©National Trust Images/ John Hammond [image 778301] National Trust online collection record (under revision): NT 11565.1 and NT 11565.2
- The Game of Ombre , a beautifully bound volume of a privately published treatise on the 16th century Spanish card game by William Gibbs’s nephew and business partner, Henry Hucks Gibbs (1819-1907) in 1878. Henry Hucks Gibbs (Governor of the Bank of England and later Baron Aldenham) was a philologist and Spanish amateur scholar.
[Note from Graciela Iglesias-Rogers: This game is practically unknown among most people in the modern Hispanic world, but according to David Parlett’s Oxford guide to card games (Oxford: OUP, 1990), ‘Ombre’, apparently originally pronounced ‘umber’ – an anglicanization of the Spanish word Hombre (man) – originated in sixteenth-century Spain as a four-player game. By the mid-seventeenth century Spanish players were forsaking the original for a three-player adaptation called Renegado (‘traitor’) and its five-hand equivalent Cinquillo . Yet it was exactly at this moment that the game spread to France, Italy and England, doing so in its three-hand form but still under its four-hand title: ‘Ombre’. The game entered England with the returning King Charles II and the cavaliers in 1660 and thus became the greatest card game in the land until well into the early nineteenth, when it found itself whittled away by ‘Whist’ and ultimately by ‘Bridge. This privately printed treatise is categorised by Parlett as ‘the work of a lovable old eccentric’ (Parlett, 1990: 199-200)]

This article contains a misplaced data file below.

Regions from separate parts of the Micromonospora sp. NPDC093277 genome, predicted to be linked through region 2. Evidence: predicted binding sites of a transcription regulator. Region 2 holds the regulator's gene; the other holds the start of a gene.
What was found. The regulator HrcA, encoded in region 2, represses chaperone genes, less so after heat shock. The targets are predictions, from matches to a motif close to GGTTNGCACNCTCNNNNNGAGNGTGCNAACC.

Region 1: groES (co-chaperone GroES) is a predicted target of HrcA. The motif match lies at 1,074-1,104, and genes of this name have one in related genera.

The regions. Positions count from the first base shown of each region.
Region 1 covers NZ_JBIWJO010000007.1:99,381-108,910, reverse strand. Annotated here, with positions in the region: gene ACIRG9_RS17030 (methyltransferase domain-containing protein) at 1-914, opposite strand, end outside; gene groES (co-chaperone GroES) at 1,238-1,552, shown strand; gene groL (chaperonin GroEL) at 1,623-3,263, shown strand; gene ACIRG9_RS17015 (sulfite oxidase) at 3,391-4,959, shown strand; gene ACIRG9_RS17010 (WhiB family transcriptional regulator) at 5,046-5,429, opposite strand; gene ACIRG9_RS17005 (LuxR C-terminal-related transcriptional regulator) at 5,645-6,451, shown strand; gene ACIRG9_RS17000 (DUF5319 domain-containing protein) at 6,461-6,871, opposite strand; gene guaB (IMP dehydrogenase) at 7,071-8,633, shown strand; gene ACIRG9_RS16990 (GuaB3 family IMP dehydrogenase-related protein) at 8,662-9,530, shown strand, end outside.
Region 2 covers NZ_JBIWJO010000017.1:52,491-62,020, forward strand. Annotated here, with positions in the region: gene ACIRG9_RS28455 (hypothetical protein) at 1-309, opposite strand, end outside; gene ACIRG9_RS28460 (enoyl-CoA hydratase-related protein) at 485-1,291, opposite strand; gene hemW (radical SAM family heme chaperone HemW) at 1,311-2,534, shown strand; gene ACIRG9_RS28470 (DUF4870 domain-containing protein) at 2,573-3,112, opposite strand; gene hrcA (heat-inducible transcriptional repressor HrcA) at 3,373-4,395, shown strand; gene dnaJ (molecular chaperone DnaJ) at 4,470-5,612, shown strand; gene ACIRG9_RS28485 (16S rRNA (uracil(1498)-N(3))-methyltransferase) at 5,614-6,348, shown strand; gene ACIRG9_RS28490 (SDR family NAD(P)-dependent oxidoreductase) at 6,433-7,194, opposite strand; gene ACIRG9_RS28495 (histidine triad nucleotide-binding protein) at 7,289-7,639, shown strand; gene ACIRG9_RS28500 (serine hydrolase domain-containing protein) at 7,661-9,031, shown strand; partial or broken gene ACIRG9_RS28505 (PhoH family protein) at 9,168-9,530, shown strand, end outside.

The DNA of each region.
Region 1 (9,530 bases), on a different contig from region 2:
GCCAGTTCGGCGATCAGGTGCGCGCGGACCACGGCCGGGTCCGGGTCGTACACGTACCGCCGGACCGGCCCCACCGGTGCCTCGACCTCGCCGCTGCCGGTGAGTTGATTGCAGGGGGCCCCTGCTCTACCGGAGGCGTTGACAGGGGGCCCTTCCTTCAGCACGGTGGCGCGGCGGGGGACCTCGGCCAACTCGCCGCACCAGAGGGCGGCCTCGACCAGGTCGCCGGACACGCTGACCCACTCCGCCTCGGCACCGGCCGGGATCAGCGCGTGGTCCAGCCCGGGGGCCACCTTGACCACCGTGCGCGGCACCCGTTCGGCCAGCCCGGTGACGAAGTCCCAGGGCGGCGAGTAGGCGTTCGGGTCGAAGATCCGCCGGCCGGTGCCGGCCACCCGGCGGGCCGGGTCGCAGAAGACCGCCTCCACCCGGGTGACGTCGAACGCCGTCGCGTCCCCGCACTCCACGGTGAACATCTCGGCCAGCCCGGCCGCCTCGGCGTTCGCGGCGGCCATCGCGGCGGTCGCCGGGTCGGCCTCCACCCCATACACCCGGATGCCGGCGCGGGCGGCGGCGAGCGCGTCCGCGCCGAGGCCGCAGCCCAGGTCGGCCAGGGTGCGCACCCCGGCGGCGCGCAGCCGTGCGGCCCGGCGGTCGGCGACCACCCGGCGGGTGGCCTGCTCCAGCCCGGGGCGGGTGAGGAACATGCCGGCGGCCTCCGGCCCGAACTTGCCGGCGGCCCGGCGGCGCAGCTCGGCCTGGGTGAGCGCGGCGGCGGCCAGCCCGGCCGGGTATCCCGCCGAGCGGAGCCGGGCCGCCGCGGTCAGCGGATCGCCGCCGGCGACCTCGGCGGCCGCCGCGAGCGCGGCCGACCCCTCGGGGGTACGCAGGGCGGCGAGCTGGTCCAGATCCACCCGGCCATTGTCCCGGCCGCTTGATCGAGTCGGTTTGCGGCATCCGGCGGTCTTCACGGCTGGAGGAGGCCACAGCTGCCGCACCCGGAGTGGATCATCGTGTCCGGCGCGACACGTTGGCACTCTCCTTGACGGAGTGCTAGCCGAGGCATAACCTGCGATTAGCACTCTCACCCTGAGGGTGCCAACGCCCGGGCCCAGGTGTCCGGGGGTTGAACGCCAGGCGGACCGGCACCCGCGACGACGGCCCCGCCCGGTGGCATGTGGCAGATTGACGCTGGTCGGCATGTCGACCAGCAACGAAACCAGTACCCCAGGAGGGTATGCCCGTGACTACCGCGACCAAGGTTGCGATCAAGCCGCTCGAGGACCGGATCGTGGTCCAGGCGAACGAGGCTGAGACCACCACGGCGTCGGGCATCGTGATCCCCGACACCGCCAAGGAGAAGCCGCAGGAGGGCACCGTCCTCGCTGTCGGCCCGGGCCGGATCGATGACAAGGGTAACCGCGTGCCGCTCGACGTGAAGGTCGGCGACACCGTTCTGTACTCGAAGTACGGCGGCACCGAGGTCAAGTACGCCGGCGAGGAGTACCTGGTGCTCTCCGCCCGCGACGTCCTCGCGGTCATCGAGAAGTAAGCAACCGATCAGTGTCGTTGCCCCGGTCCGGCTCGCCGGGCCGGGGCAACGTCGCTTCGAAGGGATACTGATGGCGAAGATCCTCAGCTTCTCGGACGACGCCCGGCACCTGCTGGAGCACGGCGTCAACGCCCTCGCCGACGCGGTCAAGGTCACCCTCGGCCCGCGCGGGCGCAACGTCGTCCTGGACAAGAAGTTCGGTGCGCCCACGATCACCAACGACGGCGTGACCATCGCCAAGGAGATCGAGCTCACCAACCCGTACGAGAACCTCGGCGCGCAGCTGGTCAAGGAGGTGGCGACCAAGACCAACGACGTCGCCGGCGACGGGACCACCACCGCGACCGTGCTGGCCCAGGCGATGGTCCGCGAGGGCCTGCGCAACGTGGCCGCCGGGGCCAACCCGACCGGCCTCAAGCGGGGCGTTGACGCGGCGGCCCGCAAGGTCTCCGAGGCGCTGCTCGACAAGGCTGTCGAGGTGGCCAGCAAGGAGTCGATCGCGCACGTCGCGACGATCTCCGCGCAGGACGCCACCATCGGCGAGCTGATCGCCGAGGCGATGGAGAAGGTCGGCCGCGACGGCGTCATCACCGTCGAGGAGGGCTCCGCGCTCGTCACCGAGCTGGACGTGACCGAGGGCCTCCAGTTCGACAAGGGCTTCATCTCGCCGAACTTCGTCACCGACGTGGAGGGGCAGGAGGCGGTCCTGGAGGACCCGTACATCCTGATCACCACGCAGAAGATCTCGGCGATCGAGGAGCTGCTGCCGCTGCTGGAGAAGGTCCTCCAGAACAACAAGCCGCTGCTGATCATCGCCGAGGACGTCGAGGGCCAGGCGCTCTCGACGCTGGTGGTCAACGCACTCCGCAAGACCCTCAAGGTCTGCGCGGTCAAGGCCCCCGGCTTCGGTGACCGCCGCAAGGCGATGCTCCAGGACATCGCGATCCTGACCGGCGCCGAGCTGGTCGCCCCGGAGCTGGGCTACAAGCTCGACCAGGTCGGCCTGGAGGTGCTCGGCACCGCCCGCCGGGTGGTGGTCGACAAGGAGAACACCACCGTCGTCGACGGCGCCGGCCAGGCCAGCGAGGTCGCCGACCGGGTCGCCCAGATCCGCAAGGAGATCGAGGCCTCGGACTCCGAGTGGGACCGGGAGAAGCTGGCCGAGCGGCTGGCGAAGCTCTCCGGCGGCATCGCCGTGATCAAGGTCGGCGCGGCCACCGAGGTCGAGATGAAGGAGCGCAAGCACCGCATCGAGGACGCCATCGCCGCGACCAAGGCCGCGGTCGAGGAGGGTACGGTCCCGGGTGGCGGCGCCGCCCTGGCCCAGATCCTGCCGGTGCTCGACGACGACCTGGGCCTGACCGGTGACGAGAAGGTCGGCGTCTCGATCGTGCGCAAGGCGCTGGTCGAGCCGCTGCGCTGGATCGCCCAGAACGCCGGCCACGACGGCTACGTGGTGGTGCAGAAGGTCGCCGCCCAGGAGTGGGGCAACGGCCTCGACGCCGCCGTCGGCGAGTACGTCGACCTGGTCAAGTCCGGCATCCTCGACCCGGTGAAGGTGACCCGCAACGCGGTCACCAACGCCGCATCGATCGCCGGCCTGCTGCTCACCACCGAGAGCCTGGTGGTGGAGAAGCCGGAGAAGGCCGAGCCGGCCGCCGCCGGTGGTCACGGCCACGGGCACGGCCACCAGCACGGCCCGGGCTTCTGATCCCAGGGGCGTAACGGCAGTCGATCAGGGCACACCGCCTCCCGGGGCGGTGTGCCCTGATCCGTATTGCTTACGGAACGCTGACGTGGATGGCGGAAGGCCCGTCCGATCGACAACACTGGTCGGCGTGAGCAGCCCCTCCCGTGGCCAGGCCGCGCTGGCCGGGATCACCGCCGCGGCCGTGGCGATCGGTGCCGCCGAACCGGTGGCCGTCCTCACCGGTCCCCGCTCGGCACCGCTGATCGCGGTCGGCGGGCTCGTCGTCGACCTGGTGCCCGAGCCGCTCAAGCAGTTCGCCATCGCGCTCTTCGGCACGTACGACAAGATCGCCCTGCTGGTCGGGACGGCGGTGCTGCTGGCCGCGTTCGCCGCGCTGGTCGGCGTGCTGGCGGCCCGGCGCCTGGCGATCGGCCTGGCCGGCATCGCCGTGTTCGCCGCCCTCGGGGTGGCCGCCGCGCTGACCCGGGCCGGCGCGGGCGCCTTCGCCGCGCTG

©National Trust Images/ John Hammond [Image 1207691] National Trust online collection record (under revision): NT 3143905
- A polychrome stucco and alabaster relief model of an Alhambra window, Spanish School, nineteenth century. One of four similar mounted with a mirror in a glazed gilt wood frame.
©National Trust Images / Susan Hayward [image 13690] National Trust online collection record (under revision): NT 13691
- A Spanish walnut, gilt wood and polychrome decorated chest, 19th century
©National Trust Images / Susan Hayward [image 21000] National Trust online collection record (under revision): NT 21000.1
- A View of Seville from the Guadalquivir River by Manuel Barron y Carrillo (Seville 1814 -Seville 1884), 1846
©National Trust Images/ [image cms_pcf_20898] National Trust online collection record (under revision): NT 20898
- Silver bowl basin with attached central llama figure, labelled ‘Ancient Peruvian or Chilean. Taken from the ruins between the town of Trajillo and its port Huauchace’.
[Note from Graciela Iglesias-Rogers: it is probably referring to the Peruvian town of Trujillo and what today is the popular vacation beach town of Huanchaco]
©National Trust Images [large_CMS_25998_1] National Trust online collection record (under revision): NT 25998.1
- A silver double-headed bird, hinged at the waist with a hollow interior (possibly eighteenth century). Opinion is divided on whether it is South American or Indian (South East Asian).
©National Trust Images [large_CMS_26068 (1)] National Trust online collection record (under revision): NT 26068